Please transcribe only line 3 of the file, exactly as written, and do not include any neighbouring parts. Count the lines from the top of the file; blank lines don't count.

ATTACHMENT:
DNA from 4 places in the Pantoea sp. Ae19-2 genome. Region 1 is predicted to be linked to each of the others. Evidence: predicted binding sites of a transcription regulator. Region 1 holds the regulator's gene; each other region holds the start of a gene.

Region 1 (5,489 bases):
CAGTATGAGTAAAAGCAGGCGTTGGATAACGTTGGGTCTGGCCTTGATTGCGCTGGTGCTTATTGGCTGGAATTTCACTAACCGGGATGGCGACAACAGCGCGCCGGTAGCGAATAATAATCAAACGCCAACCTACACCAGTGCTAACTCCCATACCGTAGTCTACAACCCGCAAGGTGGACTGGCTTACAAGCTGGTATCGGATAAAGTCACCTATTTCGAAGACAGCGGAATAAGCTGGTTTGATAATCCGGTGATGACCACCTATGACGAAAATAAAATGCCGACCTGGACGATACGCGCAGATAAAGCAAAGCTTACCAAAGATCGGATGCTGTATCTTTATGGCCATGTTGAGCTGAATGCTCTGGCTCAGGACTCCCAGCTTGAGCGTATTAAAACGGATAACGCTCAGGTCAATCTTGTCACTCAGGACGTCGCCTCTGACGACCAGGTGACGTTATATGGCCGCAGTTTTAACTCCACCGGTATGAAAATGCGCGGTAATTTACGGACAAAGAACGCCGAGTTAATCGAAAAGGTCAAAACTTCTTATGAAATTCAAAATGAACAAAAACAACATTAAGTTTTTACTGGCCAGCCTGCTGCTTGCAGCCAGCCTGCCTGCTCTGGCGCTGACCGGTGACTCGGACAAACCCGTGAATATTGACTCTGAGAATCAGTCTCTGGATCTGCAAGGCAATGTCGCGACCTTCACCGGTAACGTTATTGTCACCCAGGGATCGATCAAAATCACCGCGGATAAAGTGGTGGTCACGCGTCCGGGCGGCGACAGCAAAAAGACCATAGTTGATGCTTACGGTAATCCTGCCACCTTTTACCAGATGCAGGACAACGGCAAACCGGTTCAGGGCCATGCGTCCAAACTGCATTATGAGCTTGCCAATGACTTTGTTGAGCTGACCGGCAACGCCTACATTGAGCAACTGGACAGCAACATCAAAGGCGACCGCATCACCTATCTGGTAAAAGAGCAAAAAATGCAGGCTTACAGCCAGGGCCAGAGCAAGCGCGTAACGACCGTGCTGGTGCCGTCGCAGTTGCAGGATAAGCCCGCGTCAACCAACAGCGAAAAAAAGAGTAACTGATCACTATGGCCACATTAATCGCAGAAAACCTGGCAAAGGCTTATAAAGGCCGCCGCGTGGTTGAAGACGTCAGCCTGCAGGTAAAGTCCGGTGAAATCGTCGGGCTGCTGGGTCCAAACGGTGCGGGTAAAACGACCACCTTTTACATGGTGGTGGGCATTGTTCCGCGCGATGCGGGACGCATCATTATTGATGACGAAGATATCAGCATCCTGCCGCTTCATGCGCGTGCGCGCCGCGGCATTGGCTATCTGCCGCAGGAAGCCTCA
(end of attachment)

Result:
CAGTATGAGTAAAAGCAGGCGTTGGATAACGTTGGGTCTGGCCTTGATTGCGCTGGTGCTTATTGGCTGGAATTTCACTAACCGGGATGGCGACAACAGCGCGCCGGTAGCGAATAATAATCAAACGCCAACCTACACCAGTGCTAACTCCCATACCGTAGTCTACAACCCGCAAGGTGGACTGGCTTACAAGCTGGTATCGGATAAAGTCACCTATTTCGAAGACAGCGGAATAAGCTGGTTTGATAATCCGGTGATGACCACCTATGACGAAAATAAAATGCCGACCTGGACGATACGCGCAGATAAAGCAAAGCTTACCAAAGATCGGATGCTGTATCTTTATGGCCATGTTGAGCTGAATGCTCTGGCTCAGGACTCCCAGCTTGAGCGTATTAAAACGGATAACGCTCAGGTCAATCTTGTCACTCAGGACGTCGCCTCTGACGACCAGGTGACGTTATATGGCCGCAGTTTTAACTCCACCGGTATGAAAATGCGCGGTAATTTACGGACAAAGAACGCCGAGTTAATCGAAAAGGTCAAAACTTCTTATGAAATTCAAAATGAACAAAAACAACATTAAGTTTTTACTGGCCAGCCTGCTGCTTGCAGCCAGCCTGCCTGCTCTGGCGCTGACCGGTGACTCGGACAAACCCGTGAATATTGACTCTGAGAATCAGTCTCTGGATCTGCAAGGCAATGTCGCGACCTTCACCGGTAACGTTATTGTCACCCAGGGATCGATCAAAATCACCGCGGATAAAGTGGTGGTCACGCGTCCGGGCGGCGACAGCAAAAAGACCATAGTTGATGCTTACGGTAATCCTGCCACCTTTTACCAGATGCAGGACAACGGCAAACCGGTTCAGGGCCATGCGTCCAAACTGCATTATGAGCTTGCCAATGACTTTGTTGAGCTGACCGGCAACGCCTACATTGAGCAACTGGACAGCAACATCAAAGGCGACCGCATCACCTATCTGGTAAAAGAGCAAAAAATGCAGGCTTACAGCCAGGGCCAGAGCAAGCGCGTAACGACCGTGCTGGTGCCGTCGCAGTTGCAGGATAAGCCCGCGTCAACCAACAGCGAAAAAAAGAGTAACTGATCACTATGGCCACATTAATCGCAGAAAACCTGGCAAAGGCTTATAAAGGCCGCCGCGTGGTTGAAGACGTCAGCCTGCAGGTAAAGTCCGGTGAAATCGTCGGGCTGCTGGGTCCAAACGGTGCGGGTAAAACGACCACCTTTTACATGGTGGTGGGCATTGTTCCGCGCGATGCGGGACGCATCATTATTGATGACGAAGATATCAGCATCCTGCCGCTTCATGCGCGTGCGCGCCGCGGCATTGGCTATCTGCCGCAGGAAGCCTCA